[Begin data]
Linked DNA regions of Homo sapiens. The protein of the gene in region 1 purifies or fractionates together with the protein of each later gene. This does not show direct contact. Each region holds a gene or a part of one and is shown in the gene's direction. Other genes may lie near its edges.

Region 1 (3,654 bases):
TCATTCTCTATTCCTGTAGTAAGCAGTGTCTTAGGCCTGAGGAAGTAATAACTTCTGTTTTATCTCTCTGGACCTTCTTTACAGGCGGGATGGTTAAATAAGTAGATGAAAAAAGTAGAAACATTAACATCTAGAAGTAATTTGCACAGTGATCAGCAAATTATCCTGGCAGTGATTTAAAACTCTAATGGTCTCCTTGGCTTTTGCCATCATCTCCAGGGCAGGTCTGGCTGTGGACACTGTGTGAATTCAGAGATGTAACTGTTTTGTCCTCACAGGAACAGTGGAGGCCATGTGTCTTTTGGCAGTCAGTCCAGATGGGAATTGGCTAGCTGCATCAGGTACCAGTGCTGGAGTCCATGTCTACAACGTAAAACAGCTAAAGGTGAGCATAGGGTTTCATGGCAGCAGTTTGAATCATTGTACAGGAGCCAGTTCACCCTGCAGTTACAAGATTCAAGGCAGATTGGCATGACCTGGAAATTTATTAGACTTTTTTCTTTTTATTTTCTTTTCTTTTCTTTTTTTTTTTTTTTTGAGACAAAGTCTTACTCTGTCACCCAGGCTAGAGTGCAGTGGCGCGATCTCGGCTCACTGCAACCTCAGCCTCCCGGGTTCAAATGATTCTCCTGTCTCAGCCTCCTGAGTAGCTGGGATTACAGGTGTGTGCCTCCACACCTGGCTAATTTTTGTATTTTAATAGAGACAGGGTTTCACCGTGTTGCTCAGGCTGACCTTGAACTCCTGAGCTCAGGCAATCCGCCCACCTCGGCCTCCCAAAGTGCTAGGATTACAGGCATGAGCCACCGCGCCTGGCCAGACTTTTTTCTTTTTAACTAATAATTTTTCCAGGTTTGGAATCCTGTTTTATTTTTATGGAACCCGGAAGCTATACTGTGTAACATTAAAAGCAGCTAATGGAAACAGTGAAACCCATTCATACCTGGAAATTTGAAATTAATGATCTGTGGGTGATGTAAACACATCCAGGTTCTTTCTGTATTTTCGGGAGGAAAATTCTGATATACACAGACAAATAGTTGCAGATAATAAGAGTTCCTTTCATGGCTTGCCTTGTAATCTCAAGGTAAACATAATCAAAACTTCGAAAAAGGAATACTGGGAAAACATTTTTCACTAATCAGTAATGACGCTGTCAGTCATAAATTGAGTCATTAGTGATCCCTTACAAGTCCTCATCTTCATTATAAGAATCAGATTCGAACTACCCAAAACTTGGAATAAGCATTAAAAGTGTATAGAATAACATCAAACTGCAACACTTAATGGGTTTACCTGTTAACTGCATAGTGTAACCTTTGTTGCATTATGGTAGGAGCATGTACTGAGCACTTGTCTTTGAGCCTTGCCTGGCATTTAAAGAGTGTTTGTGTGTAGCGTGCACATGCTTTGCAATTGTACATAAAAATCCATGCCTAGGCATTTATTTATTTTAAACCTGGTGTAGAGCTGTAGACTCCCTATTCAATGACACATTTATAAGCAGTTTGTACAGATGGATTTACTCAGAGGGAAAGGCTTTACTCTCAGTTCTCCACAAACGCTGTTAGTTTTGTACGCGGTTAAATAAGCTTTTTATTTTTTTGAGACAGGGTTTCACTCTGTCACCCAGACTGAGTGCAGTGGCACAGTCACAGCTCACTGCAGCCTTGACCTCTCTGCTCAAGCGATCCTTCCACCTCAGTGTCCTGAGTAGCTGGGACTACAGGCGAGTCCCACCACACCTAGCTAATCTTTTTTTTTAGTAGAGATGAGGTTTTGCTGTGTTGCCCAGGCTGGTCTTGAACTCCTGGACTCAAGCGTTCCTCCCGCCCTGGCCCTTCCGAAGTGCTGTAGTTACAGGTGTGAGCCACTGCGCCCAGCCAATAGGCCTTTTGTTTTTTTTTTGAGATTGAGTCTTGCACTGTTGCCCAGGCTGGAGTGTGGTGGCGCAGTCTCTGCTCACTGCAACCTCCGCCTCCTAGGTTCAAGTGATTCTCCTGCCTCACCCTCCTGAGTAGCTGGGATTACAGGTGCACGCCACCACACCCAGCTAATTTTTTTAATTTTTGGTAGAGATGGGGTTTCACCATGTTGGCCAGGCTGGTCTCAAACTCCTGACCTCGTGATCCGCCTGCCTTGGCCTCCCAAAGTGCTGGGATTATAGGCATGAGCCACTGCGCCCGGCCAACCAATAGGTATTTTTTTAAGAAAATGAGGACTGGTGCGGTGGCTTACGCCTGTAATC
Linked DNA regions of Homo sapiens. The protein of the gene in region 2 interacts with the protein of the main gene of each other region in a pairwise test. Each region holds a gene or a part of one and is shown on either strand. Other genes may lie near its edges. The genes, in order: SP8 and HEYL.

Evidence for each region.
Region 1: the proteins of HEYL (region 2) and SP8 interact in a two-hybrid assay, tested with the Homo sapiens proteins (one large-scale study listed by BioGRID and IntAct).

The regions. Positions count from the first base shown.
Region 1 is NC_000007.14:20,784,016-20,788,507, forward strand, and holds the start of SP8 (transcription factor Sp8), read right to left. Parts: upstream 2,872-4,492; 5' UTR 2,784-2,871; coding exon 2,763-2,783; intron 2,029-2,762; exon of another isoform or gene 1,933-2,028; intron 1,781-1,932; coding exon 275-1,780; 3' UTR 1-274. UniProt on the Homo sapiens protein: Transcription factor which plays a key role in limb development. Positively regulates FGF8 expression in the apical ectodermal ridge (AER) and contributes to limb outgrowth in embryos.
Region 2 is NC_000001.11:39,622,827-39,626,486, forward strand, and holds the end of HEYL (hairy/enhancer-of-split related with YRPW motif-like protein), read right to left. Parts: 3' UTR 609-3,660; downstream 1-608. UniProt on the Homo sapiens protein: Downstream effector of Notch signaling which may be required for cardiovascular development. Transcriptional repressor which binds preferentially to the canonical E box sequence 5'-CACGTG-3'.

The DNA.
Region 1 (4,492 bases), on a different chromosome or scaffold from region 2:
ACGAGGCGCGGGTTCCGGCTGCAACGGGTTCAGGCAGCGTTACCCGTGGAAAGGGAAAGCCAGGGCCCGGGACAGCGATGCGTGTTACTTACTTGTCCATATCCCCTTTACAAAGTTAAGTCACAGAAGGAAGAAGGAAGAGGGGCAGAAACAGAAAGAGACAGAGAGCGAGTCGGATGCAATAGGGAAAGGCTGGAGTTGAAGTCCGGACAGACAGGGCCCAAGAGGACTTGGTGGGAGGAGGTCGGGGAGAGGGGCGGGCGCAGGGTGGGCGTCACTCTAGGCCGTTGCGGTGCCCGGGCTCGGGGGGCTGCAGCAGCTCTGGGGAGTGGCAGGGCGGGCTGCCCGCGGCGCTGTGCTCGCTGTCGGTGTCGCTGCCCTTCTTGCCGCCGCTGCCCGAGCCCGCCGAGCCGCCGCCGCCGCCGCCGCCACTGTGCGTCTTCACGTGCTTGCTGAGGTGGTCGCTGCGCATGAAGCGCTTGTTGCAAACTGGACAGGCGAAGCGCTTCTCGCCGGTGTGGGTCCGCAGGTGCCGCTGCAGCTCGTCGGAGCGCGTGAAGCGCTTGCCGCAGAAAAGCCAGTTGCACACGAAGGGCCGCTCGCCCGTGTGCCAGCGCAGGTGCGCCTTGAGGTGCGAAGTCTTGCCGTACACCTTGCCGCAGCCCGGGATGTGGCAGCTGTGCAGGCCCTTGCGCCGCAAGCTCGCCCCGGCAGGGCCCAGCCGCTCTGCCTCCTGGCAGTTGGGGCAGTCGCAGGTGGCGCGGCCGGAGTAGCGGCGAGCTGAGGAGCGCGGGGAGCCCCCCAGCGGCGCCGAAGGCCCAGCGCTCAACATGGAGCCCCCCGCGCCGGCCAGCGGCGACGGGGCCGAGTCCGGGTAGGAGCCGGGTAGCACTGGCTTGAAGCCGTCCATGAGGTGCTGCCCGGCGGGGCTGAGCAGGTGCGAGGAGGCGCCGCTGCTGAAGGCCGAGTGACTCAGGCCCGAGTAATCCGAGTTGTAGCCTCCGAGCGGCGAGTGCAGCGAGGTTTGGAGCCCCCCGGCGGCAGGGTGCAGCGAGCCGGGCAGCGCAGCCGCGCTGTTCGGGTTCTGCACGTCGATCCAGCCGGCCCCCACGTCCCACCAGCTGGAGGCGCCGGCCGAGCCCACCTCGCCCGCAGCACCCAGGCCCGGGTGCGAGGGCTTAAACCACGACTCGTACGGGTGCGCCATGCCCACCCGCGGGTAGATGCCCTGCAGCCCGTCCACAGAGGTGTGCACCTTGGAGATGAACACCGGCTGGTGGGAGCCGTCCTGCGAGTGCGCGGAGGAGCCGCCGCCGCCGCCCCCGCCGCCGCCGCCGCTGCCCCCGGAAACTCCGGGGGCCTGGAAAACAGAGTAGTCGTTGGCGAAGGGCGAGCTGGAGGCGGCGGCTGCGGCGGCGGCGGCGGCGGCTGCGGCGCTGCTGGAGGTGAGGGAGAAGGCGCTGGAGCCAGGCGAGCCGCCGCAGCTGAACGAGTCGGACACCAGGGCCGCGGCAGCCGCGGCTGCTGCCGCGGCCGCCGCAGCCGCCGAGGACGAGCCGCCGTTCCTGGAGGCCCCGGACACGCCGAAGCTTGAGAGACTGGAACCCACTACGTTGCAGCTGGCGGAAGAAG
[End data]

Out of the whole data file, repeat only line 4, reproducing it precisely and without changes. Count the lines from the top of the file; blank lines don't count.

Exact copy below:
Linked DNA regions of Homo sapiens. The protein of the gene in region 2 interacts with the protein of the main gene of each other region in a pairwise test. Each region holds a gene or a part of one and is shown on either strand. Other genes may lie near its edges. The genes, in order: SP8 and HEYL.